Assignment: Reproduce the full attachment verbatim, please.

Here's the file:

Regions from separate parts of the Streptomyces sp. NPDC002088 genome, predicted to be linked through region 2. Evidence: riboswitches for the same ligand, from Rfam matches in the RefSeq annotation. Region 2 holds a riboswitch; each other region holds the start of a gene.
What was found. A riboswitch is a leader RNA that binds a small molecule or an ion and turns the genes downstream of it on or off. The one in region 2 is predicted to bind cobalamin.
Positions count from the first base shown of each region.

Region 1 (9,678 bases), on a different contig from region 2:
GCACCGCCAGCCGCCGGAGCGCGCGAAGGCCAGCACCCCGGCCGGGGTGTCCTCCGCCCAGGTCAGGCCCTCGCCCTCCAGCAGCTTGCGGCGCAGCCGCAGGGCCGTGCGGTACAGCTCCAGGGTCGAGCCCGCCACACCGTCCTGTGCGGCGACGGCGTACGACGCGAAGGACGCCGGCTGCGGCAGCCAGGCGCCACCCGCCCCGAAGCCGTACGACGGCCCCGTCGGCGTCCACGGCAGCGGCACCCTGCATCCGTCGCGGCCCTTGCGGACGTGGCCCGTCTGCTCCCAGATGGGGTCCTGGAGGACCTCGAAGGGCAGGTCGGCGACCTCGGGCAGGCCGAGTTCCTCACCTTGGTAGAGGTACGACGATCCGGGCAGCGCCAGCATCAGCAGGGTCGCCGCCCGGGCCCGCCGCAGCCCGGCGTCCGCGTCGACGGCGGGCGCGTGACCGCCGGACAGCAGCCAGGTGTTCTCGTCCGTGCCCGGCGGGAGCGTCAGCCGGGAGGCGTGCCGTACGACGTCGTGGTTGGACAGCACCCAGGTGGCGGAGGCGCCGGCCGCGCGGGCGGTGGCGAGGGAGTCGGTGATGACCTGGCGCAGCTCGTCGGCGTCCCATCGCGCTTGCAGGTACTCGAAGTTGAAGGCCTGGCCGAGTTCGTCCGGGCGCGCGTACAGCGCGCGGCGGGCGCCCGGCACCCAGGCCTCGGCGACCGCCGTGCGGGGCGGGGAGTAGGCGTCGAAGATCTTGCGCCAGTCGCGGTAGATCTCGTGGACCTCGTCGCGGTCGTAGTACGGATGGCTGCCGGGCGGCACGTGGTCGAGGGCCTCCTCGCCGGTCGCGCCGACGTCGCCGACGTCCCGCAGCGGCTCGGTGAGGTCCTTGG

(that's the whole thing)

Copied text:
Regions from separate parts of the Streptomyces sp. NPDC002088 genome, predicted to be linked through region 2. Evidence: riboswitches for the same ligand, from Rfam matches in the RefSeq annotation. Region 2 holds a riboswitch; each other region holds the start of a gene.
What was found. A riboswitch is a leader RNA that binds a small molecule or an ion and turns the genes downstream of it on or off. The one in region 2 is predicted to bind cobalamin.
Positions count from the first base shown of each region.

Region 1 (9,678 bases), on a different contig from region 2:
GCACCGCCAGCCGCCGGAGCGCGCGAAGGCCAGCACCCCGGCCGGGGTGTCCTCCGCCCAGGTCAGGCCCTCGCCCTCCAGCAGCTTGCGGCGCAGCCGCAGGGCCGTGCGGTACAGCTCCAGGGTCGAGCCCGCCACACCGTCCTGTGCGGCGACGGCGTACGACGCGAAGGACGCCGGCTGCGGCAGCCAGGCGCCACCCGCCCCGAAGCCGTACGACGGCCCCGTCGGCGTCCACGGCAGCGGCACCCTGCATCCGTCGCGGCCCTTGCGGACGTGGCCCGTCTGCTCCCAGATGGGGTCCTGGAGGACCTCGAAGGGCAGGTCGGCGACCTCGGGCAGGCCGAGTTCCTCACCTTGGTAGAGGTACGACGATCCGGGCAGCGCCAGCATCAGCAGGGTCGCCGCCCGGGCCCGCCGCAGCCCGGCGTCCGCGTCGACGGCGGGCGCGTGACCGCCGGACAGCAGCCAGGTGTTCTCGTCCGTGCCCGGCGGGAGCGTCAGCCGGGAGGCGTGCCGTACGACGTCGTGGTTGGACAGCACCCAGGTGGCGGAGGCGCCGGCCGCGCGGGCGGTGGCGAGGGAGTCGGTGATGACCTGGCGCAGCTCGTCGGCGTCCCATCGCGCTTGCAGGTACTCGAAGTTGAAGGCCTGGCCGAGTTCGTCCGGGCGCGCGTACAGCGCGCGGCGGGCGCCCGGCACCCAGGCCTCGGCGACCGCCGTGCGGGGCGGGGAGTAGGCGTCGAAGATCTTGCGCCAGTCGCGGTAGATCTCGTGGACCTCGTCGCGGTCGTAGTACGGATGGCTGCCGGGCGGCACGTGGTCGAGGGCCTCCTCGCCGGTCGCGCCGACGTCGCCGACGTCCCGCAGCGGCTCGGTGAGGTCCTTGG